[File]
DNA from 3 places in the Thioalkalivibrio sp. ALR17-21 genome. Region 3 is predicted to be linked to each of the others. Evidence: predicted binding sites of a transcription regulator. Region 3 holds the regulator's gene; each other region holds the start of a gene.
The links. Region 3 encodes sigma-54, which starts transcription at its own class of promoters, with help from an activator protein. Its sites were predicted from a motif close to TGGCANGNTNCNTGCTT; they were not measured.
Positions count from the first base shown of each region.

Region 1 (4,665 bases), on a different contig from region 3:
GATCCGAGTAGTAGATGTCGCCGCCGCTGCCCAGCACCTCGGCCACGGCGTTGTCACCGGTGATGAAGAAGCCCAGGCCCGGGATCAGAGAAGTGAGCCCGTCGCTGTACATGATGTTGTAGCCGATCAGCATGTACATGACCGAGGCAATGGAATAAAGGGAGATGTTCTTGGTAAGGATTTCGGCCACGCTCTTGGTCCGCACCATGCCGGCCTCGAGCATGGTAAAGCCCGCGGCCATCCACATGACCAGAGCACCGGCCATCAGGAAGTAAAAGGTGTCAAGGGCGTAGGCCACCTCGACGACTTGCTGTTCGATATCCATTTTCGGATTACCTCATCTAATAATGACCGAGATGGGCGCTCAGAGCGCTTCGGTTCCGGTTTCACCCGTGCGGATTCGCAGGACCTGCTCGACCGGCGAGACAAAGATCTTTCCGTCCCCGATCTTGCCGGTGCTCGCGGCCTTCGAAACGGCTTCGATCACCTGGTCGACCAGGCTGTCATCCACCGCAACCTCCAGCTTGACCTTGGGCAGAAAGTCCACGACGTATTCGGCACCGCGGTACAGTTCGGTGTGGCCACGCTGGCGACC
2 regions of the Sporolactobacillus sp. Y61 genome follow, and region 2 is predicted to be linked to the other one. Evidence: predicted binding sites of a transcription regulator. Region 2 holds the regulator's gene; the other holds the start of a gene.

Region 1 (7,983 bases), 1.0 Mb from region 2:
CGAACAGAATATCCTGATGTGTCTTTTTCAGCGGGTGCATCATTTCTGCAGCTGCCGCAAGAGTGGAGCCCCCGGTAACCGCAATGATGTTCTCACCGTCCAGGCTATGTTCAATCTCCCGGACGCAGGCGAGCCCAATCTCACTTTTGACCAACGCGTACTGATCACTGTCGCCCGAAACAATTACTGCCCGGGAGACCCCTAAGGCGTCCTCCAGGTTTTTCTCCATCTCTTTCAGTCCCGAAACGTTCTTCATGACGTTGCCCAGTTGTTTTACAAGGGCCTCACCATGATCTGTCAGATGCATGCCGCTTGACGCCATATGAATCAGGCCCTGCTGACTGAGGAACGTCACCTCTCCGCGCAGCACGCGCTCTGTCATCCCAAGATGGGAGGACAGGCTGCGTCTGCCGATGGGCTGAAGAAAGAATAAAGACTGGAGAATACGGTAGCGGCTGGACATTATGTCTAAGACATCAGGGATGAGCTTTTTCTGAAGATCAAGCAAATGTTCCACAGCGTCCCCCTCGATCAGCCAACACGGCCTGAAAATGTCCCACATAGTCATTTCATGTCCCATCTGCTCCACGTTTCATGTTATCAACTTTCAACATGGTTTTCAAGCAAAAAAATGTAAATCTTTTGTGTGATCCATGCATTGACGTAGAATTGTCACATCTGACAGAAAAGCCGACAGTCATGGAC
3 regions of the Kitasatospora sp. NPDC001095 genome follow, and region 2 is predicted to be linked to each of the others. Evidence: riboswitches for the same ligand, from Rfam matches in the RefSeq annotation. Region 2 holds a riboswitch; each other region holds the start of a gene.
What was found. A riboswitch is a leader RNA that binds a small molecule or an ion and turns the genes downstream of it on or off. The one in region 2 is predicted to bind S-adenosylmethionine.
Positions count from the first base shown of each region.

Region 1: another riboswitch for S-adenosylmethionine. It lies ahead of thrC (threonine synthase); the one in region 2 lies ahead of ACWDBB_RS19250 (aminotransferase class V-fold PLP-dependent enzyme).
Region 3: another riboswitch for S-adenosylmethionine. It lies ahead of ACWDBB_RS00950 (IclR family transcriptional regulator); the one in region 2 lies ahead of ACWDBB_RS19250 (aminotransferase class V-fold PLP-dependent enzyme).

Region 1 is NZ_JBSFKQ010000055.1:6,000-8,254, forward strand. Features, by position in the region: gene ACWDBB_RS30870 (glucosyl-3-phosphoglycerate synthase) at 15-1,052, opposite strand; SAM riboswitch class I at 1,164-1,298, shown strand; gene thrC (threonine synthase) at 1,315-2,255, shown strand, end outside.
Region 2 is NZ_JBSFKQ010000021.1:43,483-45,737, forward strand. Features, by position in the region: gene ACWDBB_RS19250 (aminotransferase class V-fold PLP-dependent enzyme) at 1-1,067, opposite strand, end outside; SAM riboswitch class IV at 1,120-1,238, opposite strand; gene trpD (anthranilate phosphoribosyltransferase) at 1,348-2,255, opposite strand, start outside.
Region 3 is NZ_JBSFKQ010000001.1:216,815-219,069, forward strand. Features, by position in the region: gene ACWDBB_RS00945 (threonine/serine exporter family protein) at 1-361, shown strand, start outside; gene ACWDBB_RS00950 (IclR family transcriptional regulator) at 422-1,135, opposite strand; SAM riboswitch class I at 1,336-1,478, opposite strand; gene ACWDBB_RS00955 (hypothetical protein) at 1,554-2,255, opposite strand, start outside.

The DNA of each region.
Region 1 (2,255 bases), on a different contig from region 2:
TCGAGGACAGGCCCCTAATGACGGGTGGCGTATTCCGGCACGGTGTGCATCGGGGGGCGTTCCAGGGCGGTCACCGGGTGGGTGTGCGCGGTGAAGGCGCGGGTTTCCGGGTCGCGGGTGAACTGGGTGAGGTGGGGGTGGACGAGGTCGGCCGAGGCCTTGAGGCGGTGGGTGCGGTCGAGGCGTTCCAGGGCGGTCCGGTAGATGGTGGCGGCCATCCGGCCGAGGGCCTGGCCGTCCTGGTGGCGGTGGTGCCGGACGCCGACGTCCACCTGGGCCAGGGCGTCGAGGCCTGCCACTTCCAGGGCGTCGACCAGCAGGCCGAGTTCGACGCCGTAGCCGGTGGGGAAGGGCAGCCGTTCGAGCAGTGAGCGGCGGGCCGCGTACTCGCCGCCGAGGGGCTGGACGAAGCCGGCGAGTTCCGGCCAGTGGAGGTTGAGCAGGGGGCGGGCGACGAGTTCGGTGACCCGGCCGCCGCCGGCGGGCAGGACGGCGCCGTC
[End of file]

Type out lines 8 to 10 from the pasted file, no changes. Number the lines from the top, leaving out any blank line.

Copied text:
CGAACAGAATATCCTGATGTGTCTTTTTCAGCGGGTGCATCATTTCTGCAGCTGCCGCAAGAGTGGAGCCCCCGGTAACCGCAATGATGTTCTCACCGTCCAGGCTATGTTCAATCTCCCGGACGCAGGCGAGCCCAATCTCACTTTTGACCAACGCGTACTGATCACTGTCGCCCGAAACAATTACTGCCCGGGAGACCCCTAAGGCGTCCTCCAGGTTTTTCTCCATCTCTTTCAGTCCCGAAACGTTCTTCATGACGTTGCCCAGTTGTTTTACAAGGGCCTCACCATGATCTGTCAGATGCATGCCGCTTGACGCCATATGAATCAGGCCCTGCTGACTGAGGAACGTCACCTCTCCGCGCAGCACGCGCTCTGTCATCCCAAGATGGGAGGACAGGCTGCGTCTGCCGATGGGCTGAAGAAAGAATAAAGACTGGAGAATACGGTAGCGGCTGGACATTATGTCTAAGACATCAGGGATGAGCTTTTTCTGAAGATCAAGCAAATGTTCCACAGCGTCCCCCTCGATCAGCCAACACGGCCTGAAAATGTCCCACATAGTCATTTCATGTCCCATCTGCTCCACGTTTCATGTTATCAACTTTCAACATGGTTTTCAAGCAAAAAAATGTAAATCTTTTGTGTGATCCATGCATTGACGTAGAATTGTCACATCTGACAGAAAAGCCGACAGTCATGGAC
3 regions of the Kitasatospora sp. NPDC001095 genome follow, and region 2 is predicted to be linked to each of the others. Evidence: riboswitches for the same ligand, from Rfam matches in the RefSeq annotation. Region 2 holds a riboswitch; each other region holds the start of a gene.
What was found. A riboswitch is a leader RNA that binds a small molecule or an ion and turns the genes downstream of it on or off. The one in region 2 is predicted to bind S-adenosylmethionine.